Penny Dread­ful

What’s hap­pen­ing in the world of hor­ror movies this month…

SFX - - Penny dreadful -

The kids aren’t al­right this month, from the shy, se­cre­tive fish­worker in ex­cel­lent Scando chiller When An­i­mals Dream, to the bul­lied kid with a se­rial killer for a brother in low bud­get cu­rio Found. Then there’s two lit­tle zom­bie girls, Maggie and Me­lanie, mak­ing their way to big screens soon. Plus David Lynch gets an alarm­ing of­fer...

Head girl

One of my favourite books of the last year, MR Carey’s The Girl With All The Gifts is get­ting a movie adap. Hooray! It’s the story of a gor­geous, lov­ing, su­per- smart lit­tle girl called Me­lanie, who also hap­pens to be a zom­bie. I must ad­mit I’ve been hav­ing se­ri­ous zom­bie- fa­tigue of late, but some­how The Girl With All The Gifts feels new – from the care­ful world- build­ing, the phe­nom­e­nally chill­ing end­ing, to the highly like­able char­ac­ters ( Gemma Arter­ton is set to star as Me­lanie’s kind- hearted teacher, Glenn Close as the sci­en­tist search­ing for a cure, with Paddy Con­si­dine as the sol­dier try­ing to pro­tect them). The direc­tor is Colm McCarthy, who made de­cent gritty mon­ster movie Out­cast – so far, so promis­ing, ex­cept one thing. They’ve changed the ti­tle to She Who Brings Gifts. Hor­ren­dous. For a start, The Girl With All The Gifts is al­lit­er­a­tive and trips off the tongue, sec­ond it means some­thing ( it’s re­lated to the Pan­dora myth) and fi­nally She Who Brings Gifts sounds like a sort of sin­is­ter Santa and not a per­fect child blessed with grace, in­tel­li­gence, kind­ness and beauty as well as some­thing a bit more sin­is­ter be­sides. Still, if that’s the big­gest change I’ll love this any­way – Carey him­self de­vel­oped the script con­cur­rent with the novel so this has ev­ery chance of be­ing a master­piece.

Dad of the dead

More lit­tle girl zom­bies in the new trailer for Maggie, a fam­ily drama/ un­dead hor­ror star­ring Abigail Breslin as the tit­u­lar teen in­fected by the virus with Arnold Sch­warzeneg­ger him­self as the lov­ing fa­ther who wants to stay by her side dur­ing the change. This was de­vel­oped from a black­list screen­play ( the an­nual list of the best un­pro­duced scripts in Hol­ly­wood) by fea­ture first- timer Henry Hob­son and de­spite the heavy­weight cast and the in­trigu­ing trailer I’m ner­vous. Orig­i­nally this was go­ing to star Paddy Con­si­dine and Chloë Grace Moretz, which sounded per­fect. Then the film was go­ing to pre­miere at the Toronto Film Fes­ti­val, which of­ten de­buts the best new hor­ror around, but it got pulled at the last minute by Lion­s­gate who’d just ac­quired it. And now it’s get­ting an early May US re­lease, right in the mid­dle of block­buster sea­son, af­ter a first screen­ing at Tribeca. Who is this for? Hor­ror fans? Arnie- philes? Eight­ies ac­tion afi­ciona­dos? Call me cyn­i­cal but this could be DOA.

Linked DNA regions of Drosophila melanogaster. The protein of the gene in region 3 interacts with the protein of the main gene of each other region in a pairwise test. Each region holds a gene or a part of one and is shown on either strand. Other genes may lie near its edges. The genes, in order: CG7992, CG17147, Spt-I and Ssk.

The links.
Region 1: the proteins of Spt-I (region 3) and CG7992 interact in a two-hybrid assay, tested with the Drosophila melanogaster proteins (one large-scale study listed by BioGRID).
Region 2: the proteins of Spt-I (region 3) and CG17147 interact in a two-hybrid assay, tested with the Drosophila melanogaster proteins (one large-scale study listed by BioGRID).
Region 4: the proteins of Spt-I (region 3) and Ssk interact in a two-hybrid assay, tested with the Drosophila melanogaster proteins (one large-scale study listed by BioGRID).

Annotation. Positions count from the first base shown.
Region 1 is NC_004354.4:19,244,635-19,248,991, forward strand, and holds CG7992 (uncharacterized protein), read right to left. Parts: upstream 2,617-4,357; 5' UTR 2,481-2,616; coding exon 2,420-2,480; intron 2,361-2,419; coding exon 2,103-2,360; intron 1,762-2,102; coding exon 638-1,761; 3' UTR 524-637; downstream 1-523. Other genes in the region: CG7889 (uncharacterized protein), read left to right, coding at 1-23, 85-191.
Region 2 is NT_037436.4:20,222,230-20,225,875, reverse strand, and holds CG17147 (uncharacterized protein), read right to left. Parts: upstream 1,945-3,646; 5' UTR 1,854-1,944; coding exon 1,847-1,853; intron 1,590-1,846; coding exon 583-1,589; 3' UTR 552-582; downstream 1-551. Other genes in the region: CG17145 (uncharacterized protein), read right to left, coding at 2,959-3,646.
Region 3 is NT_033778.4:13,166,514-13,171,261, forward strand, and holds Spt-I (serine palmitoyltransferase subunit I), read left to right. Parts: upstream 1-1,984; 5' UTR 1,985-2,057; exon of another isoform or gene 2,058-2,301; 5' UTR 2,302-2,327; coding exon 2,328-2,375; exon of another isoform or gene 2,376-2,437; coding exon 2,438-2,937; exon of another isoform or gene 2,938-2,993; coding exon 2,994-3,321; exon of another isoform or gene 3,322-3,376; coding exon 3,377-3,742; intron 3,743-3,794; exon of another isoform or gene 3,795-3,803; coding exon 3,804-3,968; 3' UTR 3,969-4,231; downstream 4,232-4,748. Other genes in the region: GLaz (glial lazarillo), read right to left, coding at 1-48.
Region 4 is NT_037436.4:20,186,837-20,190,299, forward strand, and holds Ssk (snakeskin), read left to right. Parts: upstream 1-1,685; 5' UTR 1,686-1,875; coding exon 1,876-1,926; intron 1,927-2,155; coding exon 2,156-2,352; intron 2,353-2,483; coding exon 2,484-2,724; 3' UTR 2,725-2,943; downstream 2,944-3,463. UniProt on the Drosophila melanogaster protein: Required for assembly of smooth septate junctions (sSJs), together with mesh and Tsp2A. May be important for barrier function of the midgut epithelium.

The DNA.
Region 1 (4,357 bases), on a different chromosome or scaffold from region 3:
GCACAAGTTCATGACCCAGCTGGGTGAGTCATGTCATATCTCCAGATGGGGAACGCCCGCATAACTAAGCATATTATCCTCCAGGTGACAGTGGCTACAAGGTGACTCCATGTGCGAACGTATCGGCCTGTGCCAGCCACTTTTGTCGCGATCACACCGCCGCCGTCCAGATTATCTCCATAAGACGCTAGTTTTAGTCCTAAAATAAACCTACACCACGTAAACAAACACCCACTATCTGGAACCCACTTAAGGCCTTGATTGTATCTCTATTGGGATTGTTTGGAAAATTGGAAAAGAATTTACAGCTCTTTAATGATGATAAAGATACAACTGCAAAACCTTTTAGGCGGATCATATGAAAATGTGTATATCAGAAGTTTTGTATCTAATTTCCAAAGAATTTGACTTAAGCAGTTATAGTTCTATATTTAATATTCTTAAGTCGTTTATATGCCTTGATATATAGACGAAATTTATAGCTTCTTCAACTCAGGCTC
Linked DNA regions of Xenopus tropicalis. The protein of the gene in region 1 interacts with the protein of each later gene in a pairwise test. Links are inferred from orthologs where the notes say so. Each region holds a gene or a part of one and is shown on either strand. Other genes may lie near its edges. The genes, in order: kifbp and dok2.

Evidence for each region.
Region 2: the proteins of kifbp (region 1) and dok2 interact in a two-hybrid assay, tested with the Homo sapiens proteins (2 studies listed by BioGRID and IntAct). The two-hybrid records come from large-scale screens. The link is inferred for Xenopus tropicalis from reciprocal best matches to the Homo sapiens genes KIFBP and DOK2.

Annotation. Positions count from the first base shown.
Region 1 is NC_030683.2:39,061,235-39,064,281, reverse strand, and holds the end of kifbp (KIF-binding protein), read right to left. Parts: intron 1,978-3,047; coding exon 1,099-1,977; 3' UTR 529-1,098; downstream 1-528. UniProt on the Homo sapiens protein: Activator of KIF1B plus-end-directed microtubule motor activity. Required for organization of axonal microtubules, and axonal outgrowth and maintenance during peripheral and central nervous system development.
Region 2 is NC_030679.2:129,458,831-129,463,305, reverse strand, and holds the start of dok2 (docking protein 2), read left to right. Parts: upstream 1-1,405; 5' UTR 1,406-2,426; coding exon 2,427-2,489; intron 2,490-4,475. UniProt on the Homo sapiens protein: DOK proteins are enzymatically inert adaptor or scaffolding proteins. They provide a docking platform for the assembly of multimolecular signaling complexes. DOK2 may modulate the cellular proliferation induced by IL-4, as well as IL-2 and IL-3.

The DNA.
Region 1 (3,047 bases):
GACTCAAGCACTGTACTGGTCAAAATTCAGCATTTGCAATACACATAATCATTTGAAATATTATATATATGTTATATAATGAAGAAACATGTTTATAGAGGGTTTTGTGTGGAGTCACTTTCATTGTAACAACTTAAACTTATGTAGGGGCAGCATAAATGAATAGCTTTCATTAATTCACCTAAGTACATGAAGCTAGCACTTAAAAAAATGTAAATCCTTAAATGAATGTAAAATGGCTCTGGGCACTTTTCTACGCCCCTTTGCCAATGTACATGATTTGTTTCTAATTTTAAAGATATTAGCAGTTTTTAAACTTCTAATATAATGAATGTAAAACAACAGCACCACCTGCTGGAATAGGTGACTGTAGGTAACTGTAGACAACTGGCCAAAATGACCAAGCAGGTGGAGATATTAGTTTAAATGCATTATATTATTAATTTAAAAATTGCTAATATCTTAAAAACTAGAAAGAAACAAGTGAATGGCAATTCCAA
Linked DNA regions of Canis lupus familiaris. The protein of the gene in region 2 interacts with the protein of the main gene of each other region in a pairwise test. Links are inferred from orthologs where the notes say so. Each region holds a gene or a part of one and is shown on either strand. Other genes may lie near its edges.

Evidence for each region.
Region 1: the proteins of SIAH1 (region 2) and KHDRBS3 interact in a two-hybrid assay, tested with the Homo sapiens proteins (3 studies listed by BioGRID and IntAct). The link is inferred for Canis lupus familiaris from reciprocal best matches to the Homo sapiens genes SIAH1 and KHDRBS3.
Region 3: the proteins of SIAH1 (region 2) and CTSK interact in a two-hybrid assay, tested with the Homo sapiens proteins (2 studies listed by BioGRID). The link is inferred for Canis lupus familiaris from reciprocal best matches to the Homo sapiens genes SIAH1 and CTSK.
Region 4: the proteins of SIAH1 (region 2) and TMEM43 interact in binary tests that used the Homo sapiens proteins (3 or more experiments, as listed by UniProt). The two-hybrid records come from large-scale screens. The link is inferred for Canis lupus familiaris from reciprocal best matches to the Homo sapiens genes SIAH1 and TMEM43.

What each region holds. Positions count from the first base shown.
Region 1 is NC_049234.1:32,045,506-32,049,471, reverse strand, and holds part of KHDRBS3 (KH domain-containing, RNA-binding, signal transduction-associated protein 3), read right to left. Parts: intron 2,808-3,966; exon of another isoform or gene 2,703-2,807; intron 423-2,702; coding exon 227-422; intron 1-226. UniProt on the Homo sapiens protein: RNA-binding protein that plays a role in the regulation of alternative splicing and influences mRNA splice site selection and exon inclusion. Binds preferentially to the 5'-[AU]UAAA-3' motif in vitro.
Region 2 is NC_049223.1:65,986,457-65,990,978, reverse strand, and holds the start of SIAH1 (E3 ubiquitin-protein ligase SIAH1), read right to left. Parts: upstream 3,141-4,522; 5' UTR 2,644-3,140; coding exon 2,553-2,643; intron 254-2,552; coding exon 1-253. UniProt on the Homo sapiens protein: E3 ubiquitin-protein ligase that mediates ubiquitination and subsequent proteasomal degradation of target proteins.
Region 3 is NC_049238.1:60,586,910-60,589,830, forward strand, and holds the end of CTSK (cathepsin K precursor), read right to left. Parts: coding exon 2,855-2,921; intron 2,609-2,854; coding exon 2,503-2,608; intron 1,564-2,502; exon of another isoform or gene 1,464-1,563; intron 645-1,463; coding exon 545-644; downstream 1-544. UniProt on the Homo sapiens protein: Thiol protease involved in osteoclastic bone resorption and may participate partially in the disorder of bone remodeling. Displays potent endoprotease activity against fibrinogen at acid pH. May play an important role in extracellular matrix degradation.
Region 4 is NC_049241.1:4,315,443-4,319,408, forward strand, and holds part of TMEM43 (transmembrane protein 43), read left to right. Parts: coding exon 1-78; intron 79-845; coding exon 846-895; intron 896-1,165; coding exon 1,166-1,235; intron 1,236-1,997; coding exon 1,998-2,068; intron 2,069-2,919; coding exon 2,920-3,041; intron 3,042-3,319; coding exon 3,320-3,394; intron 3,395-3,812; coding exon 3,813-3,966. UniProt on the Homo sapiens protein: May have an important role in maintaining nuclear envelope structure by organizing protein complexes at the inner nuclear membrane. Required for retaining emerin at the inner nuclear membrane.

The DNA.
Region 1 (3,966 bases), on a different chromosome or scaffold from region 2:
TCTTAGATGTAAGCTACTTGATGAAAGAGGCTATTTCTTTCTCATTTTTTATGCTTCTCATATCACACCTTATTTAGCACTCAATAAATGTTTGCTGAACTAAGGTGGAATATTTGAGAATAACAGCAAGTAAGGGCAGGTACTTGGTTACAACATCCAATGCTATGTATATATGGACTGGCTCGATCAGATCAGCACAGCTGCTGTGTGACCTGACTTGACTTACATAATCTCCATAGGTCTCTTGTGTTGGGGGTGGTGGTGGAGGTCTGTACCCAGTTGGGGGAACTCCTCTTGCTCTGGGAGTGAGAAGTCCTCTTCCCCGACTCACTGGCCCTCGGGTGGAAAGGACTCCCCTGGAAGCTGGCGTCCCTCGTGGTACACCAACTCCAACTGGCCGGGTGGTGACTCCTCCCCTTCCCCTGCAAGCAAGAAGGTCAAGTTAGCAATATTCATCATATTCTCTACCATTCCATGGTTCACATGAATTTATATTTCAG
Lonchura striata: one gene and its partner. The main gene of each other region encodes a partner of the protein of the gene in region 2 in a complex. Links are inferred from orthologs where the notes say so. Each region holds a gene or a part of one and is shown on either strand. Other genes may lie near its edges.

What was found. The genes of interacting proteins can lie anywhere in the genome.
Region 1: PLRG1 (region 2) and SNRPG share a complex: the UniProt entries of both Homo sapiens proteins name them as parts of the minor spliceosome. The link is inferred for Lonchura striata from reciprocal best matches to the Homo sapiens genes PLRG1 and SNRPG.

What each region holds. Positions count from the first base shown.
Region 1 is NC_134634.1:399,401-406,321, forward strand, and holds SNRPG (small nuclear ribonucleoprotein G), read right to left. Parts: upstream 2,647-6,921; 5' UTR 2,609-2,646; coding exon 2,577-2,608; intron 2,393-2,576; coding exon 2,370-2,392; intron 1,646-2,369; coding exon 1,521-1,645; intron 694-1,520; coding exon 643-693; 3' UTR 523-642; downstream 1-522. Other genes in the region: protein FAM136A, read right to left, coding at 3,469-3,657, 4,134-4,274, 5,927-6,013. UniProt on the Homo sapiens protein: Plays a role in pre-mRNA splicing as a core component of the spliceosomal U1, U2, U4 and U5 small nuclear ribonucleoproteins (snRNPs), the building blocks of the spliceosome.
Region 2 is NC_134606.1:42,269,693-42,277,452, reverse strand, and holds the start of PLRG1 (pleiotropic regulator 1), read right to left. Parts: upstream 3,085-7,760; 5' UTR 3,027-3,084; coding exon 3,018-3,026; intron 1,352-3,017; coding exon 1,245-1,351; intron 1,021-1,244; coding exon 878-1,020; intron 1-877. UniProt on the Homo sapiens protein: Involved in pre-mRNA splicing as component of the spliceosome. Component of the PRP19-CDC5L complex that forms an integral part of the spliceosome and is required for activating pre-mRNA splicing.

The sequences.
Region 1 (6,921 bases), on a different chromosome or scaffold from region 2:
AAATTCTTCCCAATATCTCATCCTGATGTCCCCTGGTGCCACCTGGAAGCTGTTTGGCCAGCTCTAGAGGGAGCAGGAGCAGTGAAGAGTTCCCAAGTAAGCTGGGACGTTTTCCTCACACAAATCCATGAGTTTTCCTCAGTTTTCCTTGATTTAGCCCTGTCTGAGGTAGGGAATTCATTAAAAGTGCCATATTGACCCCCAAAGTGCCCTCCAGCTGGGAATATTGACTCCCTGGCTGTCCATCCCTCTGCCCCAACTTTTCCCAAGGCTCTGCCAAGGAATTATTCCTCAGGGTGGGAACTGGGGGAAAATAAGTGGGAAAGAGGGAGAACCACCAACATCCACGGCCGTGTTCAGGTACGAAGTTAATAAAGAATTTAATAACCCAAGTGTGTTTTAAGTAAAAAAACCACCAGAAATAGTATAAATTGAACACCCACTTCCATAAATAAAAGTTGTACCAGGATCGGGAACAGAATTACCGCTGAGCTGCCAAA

Cheap and nast y

It’s a truth uni­ver­sally ac­knowl­edged among com­mit­ted hor­ror fans that we’ll put up with a cer­tain level of, let’s say, “rough edges” if a film is clever/ com­pelling/ gory/ funny/ fright­en­ing enough. We’ll swallow vaguely hammy act­ing. We’ll call grain­i­ness “au­then­tic grit”. We’ll take ex­ces­sive use of ketchup on the chin. But there is a tip­ping point, and Found, an in­ter­est­ing, com­pelling but grimy chiller out now on DVD, is only just on the right side. Di­rected by no one you’ve heard

Looks like he’s Found an ex­cuse to get out of the dec­o­rat­ing…

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